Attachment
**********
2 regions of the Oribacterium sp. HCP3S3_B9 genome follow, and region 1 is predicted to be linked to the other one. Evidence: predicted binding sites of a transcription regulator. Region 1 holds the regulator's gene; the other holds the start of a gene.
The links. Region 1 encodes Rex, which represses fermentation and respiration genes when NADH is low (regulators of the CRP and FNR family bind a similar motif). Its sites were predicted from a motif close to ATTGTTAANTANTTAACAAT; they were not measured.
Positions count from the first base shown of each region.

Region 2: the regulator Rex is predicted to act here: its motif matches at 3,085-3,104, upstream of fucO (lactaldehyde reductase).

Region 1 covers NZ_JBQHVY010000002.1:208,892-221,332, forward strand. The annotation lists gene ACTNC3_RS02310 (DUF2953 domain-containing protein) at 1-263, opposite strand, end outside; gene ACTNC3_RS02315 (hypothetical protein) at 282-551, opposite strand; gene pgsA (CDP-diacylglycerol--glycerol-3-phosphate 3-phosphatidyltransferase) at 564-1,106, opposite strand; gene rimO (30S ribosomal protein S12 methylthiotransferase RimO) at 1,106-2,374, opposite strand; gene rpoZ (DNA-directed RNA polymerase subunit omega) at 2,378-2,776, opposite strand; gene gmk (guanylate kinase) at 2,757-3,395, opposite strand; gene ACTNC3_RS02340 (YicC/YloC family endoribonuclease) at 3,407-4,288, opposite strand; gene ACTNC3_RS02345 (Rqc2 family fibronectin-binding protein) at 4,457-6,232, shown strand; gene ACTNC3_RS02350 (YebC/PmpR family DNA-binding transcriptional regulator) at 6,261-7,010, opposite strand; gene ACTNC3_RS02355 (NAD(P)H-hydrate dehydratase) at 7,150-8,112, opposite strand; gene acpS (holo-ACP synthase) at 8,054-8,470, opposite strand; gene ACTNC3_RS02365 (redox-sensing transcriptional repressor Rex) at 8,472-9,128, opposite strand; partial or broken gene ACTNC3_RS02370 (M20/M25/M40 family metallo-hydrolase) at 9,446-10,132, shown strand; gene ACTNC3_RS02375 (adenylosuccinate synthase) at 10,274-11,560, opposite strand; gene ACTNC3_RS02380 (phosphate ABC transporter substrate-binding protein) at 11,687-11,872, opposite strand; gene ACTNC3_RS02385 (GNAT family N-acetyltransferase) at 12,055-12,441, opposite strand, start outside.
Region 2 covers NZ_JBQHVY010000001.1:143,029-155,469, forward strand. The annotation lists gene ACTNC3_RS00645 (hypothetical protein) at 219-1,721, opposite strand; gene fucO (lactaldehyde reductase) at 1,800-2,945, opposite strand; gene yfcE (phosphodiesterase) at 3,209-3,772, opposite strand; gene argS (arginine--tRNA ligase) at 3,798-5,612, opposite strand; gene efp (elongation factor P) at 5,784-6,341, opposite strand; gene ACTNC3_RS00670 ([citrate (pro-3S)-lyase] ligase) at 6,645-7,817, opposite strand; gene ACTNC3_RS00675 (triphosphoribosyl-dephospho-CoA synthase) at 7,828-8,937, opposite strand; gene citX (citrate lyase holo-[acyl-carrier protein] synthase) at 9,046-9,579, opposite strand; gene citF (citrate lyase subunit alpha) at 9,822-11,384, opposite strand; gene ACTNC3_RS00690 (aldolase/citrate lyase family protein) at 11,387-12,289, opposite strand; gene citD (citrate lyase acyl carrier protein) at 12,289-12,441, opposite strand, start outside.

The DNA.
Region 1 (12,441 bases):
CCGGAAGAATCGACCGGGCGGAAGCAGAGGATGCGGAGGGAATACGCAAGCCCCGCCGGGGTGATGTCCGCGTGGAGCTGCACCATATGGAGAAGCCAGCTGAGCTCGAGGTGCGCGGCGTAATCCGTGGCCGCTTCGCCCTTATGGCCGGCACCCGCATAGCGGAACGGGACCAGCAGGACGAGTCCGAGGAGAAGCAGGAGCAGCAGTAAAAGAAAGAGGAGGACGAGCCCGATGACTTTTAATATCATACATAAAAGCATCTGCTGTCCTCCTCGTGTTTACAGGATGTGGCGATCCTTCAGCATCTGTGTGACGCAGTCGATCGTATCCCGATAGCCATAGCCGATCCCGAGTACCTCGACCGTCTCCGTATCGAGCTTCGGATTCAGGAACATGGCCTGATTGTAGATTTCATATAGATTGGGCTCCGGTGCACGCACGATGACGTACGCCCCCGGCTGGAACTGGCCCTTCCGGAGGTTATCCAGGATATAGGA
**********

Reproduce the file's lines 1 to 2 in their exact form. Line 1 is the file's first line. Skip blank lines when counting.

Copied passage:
2 regions of the Oribacterium sp. HCP3S3_B9 genome follow, and region 1 is predicted to be linked to the other one. Evidence: predicted binding sites of a transcription regulator. Region 1 holds the regulator's gene; the other holds the start of a gene.
The links. Region 1 encodes Rex, which represses fermentation and respiration genes when NADH is low (regulators of the CRP and FNR family bind a similar motif). Its sites were predicted from a motif close to ATTGTTAANTANTTAACAAT; they were not measured.